The Montgomery County Prosecutor’s Office has declined to file criminal charges against the deputy police chief of the Miami Twp. Police Department, concerning the decontamination of a 17-year-old girl after her July 12 arrest, according to prosecutor’s spokesman Greg Flannagan.
The decontamination was related to the girl being pepper-sprayed during her arrest, according to Sheriff Phil Plummer.
Flannagan confirmed Monday that the prosecutor’s office had reviewed a criminal investigation last week into the actions of Maj. John DiPietro, done by the Montgomery County Sheriff’s Office, but found there was “insufficient evidence that any felony occurred. As far as we’re concerned, there are not going to be any criminal charges.”
Plummer confirmed Monday that his office, at the request of Miami Twp. officials, had done the criminal investigation and just started an internal affairs investigation to see whether DiPietro had violated any policies or procedures.
Plummer said DiPietro hosed down the girl, who was completely naked, and DiPietro was alone with her at the time. The Dayton Daily News has requested the township’s policies and procedures regarding pepper spray decontamination but has not received them.
Plummer said his investigators would be interviewing DiPietro on Oct. 9 as part of the internal affairs investigation.
Miami Twp. Police Chief Chris Krug and DiPietro declined comment, citing the pending investigation. Krug said that, with the support of the township trustees, he asked the sheriff’s office to investigate the allegations, but said he could not comment on them.
Few details are available about the allegations. The Dayton Daily News and News Center 7 have been investigating the allegations since Sept. 19 and are still pursuing records about the case.
Last week Krug denied the joint request filed by the Dayton Daily News and News Center 7 for the security video of that decontamination. In an email, Krug forwarded the comments of assistant county prosecutor Doug Trout that “Miami Township is in possession of security videos of the decontamination incident. However, this video cannot be released as it involves a minor and contains nudity.”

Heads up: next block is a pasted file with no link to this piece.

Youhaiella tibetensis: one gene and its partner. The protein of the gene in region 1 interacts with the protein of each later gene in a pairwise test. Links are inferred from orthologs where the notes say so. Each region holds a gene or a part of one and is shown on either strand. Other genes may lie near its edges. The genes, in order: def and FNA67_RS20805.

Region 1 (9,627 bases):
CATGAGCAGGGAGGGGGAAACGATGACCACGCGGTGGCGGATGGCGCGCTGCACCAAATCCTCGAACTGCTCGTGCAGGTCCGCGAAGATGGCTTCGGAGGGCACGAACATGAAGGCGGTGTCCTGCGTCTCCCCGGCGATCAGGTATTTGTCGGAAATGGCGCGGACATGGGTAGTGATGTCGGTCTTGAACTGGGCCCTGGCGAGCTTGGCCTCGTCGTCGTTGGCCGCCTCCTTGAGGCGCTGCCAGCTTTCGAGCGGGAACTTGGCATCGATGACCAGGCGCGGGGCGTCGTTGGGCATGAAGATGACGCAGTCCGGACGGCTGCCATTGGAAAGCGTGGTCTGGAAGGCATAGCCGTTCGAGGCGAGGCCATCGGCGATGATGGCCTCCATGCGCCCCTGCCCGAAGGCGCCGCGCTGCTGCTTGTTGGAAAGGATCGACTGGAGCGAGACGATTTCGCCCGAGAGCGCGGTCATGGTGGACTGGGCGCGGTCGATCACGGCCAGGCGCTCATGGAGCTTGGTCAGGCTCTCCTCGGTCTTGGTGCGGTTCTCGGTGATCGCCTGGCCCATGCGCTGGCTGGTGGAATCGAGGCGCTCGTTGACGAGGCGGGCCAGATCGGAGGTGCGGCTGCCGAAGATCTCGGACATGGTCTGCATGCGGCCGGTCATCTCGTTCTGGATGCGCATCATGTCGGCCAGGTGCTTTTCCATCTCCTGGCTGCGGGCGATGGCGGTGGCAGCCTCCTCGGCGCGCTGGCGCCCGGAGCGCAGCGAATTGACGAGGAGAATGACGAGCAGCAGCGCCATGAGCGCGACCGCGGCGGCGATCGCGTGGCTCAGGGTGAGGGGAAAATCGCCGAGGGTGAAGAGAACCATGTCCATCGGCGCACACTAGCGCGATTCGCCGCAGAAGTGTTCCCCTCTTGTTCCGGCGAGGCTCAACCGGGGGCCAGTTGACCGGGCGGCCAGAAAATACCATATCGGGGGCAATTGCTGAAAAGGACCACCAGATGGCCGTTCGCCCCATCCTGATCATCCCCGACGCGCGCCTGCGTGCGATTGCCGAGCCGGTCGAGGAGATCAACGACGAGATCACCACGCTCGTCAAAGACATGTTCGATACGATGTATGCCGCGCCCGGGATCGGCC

Trout also cited sections of the Ohio Revised Code and wrote that possession of the video could subject anyone to criminal liability.
The township did allow the Dayton Daily News to go through DiPietro’s personnel file, which contained numerous commendations and letters of thanks from community groups. DiPietro joined the police department as an auxilliary officer in 1986, and was made a full-time officer in 1989. He was promoted from sergeant to deputy chief in 2000. He has not been disciplined since 2001, when he received a written reprimand for damaging a vehicle.
The July incident started when the girl and another person were arrested after an alleged theft offense at Plato’s Closet, 8319 Springboro Pike, according to an incident report obtained by the Dayton Daily News. The narrative simply states that police were dispatched on a theft complaint.
The second person arrested is Patricia Cooley, 18, who could not be reached for comment. Cooley, of Dayton, is charged with a misdemeanor theft count, according to Miamisburg Municipal Court records.
The 17-year-old girl and her mother declined comment.
On July 13, the Dayton Daily News reported that two women were taken into custody after allegedly stealing clothes from Plato’s Closet. A police officer was following the suspects in a vehicle when the passenger began throwing clothes out of the window.
The driver pulled into a gas station at the intersection of Ohio 741 and Alex-Bell Road, and the passenger took off running, according to police. The officer chased the female passenger down and she was pepper sprayed after she struggled with him, police said.
DiPietro is not mentioned in the police report, which lists two other officers as being involved in the arrest.
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